I have not heard of or read, “A member of his evangelical group said this is ‘a wonderful opportunity’ for Christians to influence public policy.” However I believe in a democratic society where any person of any faith group may seek to influence public policy. That is the nature of democracy.
Scientific studies as regards cannabis and its relationship to psychosis and schizophrenia point to either causality or correlation. Dr. Richard Williams of the Early Psychosis Clinic in Victoria believes strongly in causality. See articles below in Evisions Journal. Yes, science is divided. (Christians aren’t the only ones!)
All political parties are “motivated” by some philosophy of life and political viewpoints. All hold to “presuppositions” that have some support in society. Thus, that’s why we have elections.
The SSC project is not anti or pro cannabis use. It is not anti or pro Conservative Party. It is not pro or anti Christianity or any faith group. It is a participatory research project in which people with lived experience of schizophrenia or psychosis and also lived experience of use of cannabis will interview other youth to determine how to address mental health promotion among that demographic as it come to substance use.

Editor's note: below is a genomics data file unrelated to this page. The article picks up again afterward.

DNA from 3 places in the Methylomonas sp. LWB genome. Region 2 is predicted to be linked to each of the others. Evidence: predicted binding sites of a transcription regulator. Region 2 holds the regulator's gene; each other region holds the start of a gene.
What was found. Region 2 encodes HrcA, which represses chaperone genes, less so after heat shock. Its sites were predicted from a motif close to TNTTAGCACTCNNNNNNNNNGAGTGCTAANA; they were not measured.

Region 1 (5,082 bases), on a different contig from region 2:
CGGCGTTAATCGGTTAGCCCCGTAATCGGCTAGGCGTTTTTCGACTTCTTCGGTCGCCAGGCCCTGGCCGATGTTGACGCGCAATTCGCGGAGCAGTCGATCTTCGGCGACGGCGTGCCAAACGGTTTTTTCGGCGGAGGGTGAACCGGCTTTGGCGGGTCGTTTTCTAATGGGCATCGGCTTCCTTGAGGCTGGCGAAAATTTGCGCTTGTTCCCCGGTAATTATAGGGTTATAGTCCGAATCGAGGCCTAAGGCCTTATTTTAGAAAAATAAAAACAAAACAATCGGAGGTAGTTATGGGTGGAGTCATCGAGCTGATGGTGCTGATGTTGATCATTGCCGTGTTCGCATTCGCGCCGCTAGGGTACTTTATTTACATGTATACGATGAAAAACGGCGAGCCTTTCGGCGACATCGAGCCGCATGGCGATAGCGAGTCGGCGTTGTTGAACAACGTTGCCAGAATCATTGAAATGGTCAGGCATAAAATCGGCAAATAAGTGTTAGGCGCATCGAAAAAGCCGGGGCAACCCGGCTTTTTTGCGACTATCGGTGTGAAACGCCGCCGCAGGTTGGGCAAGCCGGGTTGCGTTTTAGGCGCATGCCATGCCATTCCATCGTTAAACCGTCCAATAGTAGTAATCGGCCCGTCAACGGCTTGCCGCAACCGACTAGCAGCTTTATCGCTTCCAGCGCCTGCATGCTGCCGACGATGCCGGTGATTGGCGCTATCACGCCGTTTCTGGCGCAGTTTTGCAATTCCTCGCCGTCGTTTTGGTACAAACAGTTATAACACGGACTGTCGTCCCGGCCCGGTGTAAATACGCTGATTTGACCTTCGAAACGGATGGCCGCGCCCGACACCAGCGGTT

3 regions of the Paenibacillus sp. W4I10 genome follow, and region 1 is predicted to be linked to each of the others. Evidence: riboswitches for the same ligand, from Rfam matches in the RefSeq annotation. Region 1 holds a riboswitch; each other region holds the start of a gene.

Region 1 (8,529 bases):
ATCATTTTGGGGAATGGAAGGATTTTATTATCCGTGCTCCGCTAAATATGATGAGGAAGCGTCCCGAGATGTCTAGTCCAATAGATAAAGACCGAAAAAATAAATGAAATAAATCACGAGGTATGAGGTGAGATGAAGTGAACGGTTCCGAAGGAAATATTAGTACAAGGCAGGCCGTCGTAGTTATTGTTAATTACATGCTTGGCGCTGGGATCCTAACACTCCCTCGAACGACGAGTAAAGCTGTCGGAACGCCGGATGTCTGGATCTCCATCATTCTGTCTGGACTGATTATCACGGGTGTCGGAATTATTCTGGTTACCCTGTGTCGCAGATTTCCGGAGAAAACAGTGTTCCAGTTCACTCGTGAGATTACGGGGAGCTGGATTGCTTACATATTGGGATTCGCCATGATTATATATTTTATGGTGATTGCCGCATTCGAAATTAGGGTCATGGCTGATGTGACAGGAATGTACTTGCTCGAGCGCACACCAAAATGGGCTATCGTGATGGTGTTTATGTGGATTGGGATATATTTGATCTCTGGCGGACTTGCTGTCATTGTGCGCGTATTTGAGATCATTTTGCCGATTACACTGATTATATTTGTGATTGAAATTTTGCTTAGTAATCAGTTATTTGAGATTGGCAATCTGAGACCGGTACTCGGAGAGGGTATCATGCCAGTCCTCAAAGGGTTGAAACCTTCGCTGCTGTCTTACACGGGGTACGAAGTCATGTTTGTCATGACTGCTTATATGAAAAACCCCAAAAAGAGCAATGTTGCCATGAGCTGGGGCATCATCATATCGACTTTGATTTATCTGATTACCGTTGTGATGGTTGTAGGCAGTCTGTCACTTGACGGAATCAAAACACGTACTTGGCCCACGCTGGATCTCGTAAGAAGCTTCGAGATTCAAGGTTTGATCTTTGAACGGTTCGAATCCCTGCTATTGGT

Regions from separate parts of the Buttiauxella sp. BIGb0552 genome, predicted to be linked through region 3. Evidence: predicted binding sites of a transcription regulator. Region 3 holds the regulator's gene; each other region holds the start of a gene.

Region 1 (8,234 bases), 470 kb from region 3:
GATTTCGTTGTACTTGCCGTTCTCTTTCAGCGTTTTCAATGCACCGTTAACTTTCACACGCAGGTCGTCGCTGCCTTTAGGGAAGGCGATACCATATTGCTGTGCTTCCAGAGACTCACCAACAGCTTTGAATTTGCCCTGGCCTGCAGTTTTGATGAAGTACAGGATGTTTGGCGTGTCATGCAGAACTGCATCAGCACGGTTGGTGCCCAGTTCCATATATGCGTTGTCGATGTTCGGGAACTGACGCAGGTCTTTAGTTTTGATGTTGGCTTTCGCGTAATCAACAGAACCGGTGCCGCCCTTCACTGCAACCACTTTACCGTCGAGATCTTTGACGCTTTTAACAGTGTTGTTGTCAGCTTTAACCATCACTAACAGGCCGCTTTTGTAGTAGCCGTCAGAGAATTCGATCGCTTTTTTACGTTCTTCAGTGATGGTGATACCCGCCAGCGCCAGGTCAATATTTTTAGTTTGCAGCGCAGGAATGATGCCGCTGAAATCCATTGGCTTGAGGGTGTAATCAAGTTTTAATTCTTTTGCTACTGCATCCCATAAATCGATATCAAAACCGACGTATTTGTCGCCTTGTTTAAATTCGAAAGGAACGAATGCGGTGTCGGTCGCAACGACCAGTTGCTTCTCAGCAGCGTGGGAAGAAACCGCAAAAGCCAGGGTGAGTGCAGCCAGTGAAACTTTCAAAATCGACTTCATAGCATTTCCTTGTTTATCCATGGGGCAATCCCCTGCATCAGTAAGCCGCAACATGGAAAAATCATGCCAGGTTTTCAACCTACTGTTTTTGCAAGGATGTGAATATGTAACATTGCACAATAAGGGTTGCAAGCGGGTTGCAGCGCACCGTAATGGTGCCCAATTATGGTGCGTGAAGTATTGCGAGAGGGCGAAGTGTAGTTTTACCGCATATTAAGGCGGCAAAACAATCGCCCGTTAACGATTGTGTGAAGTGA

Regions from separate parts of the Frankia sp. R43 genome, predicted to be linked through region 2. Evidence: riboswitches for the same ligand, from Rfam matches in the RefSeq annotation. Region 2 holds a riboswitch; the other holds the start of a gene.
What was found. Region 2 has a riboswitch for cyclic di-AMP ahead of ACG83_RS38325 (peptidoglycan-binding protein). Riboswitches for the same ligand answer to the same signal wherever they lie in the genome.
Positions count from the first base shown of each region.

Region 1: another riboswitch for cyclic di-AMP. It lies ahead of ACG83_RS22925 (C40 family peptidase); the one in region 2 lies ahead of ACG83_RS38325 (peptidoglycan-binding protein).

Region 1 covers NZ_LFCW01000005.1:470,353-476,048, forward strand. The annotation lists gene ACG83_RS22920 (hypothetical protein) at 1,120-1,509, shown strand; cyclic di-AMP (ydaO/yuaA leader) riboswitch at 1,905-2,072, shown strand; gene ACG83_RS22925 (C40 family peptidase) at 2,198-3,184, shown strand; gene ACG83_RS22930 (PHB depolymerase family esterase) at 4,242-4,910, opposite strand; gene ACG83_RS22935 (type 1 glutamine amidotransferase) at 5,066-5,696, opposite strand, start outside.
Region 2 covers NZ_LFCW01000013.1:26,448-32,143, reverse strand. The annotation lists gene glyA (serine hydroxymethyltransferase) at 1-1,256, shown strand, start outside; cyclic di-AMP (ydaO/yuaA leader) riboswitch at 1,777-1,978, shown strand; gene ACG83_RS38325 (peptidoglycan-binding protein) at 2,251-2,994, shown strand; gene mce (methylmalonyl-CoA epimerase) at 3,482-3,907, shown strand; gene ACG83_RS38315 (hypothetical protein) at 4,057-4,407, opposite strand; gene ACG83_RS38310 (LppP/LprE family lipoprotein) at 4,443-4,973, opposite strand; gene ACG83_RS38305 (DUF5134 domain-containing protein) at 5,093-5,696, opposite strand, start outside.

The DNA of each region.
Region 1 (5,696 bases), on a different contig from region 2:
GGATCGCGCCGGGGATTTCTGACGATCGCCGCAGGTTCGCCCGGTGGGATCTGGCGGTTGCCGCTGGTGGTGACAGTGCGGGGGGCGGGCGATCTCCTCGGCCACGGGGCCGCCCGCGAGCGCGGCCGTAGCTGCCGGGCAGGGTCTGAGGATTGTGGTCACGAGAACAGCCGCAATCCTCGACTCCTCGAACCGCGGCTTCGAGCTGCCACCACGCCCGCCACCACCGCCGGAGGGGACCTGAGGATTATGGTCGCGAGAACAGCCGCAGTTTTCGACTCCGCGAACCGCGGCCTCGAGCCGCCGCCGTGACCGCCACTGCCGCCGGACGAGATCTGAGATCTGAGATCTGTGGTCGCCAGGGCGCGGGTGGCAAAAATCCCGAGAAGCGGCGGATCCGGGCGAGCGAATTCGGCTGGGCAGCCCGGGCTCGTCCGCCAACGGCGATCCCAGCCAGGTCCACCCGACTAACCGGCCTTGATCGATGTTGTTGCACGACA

The use of the term “schizoid” is an improper, non-scientific use of the term. Schizoid personality disorder (SPD) is a personality disorder characterized by a lack of interest in social relationships, a tendency towards a solitary lifestyle, secretiveness, and emotional coldness. (Authur S. Reber- Dictionary of Psychology, Penguin p.690 1995.) My psychiatrist has not given me that diagnosis. Nor does Prime Minister Harper have that diagnosis! Mr. Erbacher engages in social prejudice and stigma in his usage of the words, “He has mental health issues” in referring to me. And associates such with those holding to creationism and a literal reading of scripture.